Although we had no problem getting toilet paper at our rental house, it was rare to find it in a public bathroom. You either had to bring your own (my SIL had three travel rolls in her bag at all times) or it was rationed out to you by an attendant. And, the one square they gave you was definitely not in proportion to the amount of soap and water you needed for your hands afterward, which was also very limited.
The sign below reads: “Aim for the middle or sit down!” And yes, every mother of boys is ordering this on Amazon right now.
P.S. There usually were no toilet seats so good luck with that second part… #quadworkout
FOUR: Cuban People
I cannot say enough about the people we met! Everyone was so friendly and, not just when we were with my dad and had a translator. They were genuinely interested in meeting new people, laughing at us trying to communicate (and at themselves trying to speak English!) and they are very proud of their country and heritage.
These ladies were extra friendly with my dad and husband in old Havana…
I never felt afraid or that my safety was in jeopardy at any time and my boys spoke to Cuban kids in the language of play, with zero issues and iPads, naturally.
My dad’s cousin’s sister’s son Johann (did you get all that?), is pictured below at the edge of the pool about to jump in with our kids. We asked my dad to translate the rules to “Marco Polo” for him but my dad laughed and said we had to tell him first! Of course no instruction was needed later when Johann was playing Minecraft on Vaughn’s iPad…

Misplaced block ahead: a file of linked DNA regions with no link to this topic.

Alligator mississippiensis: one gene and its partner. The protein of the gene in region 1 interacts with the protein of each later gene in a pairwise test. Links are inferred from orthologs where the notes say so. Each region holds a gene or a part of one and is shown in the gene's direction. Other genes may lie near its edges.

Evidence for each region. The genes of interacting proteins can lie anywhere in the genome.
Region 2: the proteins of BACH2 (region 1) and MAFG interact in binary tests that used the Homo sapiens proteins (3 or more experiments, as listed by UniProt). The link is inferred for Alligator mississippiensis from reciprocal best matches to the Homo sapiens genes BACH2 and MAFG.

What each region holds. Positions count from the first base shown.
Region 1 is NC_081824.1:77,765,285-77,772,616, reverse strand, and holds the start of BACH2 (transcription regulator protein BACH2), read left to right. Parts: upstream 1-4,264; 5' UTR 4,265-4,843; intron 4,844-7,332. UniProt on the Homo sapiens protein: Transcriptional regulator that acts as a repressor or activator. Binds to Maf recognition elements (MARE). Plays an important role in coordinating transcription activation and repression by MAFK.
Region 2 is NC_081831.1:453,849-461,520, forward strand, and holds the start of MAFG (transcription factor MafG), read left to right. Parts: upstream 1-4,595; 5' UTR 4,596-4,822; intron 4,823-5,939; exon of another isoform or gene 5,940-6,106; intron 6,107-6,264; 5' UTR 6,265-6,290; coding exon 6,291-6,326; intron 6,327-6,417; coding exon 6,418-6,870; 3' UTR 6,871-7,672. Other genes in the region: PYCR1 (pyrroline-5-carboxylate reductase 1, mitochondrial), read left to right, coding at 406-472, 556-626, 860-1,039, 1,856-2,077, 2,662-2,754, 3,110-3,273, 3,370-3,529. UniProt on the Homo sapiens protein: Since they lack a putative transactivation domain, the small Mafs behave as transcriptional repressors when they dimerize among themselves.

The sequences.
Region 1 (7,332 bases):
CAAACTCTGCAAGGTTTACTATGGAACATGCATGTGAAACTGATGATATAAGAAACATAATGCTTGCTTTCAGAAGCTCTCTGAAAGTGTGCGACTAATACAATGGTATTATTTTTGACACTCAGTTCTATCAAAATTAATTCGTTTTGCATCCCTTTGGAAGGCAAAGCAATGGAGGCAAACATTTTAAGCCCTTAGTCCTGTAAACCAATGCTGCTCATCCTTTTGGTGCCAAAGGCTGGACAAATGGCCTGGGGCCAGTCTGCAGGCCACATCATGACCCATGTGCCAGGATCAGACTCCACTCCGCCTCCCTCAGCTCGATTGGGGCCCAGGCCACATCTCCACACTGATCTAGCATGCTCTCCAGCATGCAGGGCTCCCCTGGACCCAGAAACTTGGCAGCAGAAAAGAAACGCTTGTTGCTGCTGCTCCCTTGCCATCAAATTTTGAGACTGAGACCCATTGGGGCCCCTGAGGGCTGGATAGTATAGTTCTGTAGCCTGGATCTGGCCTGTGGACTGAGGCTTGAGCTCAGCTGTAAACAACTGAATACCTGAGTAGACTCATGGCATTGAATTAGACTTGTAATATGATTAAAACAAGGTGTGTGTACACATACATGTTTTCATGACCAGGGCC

I absolutely love Cuban food…for about five days. Some of the chicken and meat we ate was absolutely magnificent but ordering Ropa Viejo (pulled pork) and Pollo (chicken) gets old quick. Tostones (fried bananas) are my favorite and they are delicious with oil and salt!
For breakfast, we had way more food than we could ever eat and had to tell the women who came in to cook to make less every day. Somehow, they just kept it coming. A typical breakfast included jamon (ham) and cheese sandwiches, fruita bomba (papaya), pineapple, ma mais juice, orange juice (the boys declared way better than American), eggs with more jamon (do you see where the jamon ass comes in?) and bread, yes more bread with butter.
I was not a fan of the “fruita bomba” which is papaya but my SIL read that papaya means the thing Trump likes to grab in Spanish so we tried to refrain from saying it. But not really.
Anna, our house host, introduced us to a chef friend of hers who worked at the restaurant down the street. He came to the house and gave my SIL and stepmom a cooking class (I was in and out because you know, cooking) but he prepared an incredible meal for all of us.
More about Enrique the chef later on too but he is a sneak peak…
Enrique teaching my stepmom, niece and SIL and my dad translating. Always translating.
The prepared feast…
And this is what the kids ate because they’re Americans between the ages of 5-8. That box of Fruit Loops cost $10 and had an 11% tax. And yes, we still bought it because that is the price you pay in Cuba to have your kids stop whining at breakfast.
That concludes the first portion of Allie’s life in Cuba! I hope you have enjoyed your stay. Please come back on Monday when the Rundown will be filled with beautiful disasters from race day!
Have a great weekend and don’t forget to appreciate your toilet paper.
[Tweet “5 favorite things from an #American in #Cuba! People, food, #racing and a homecoming.”]
What was your favorite of my favorites?
Do you have a favorite foreign/Cuban food?
What do you think your elementary school would look like in 50 years?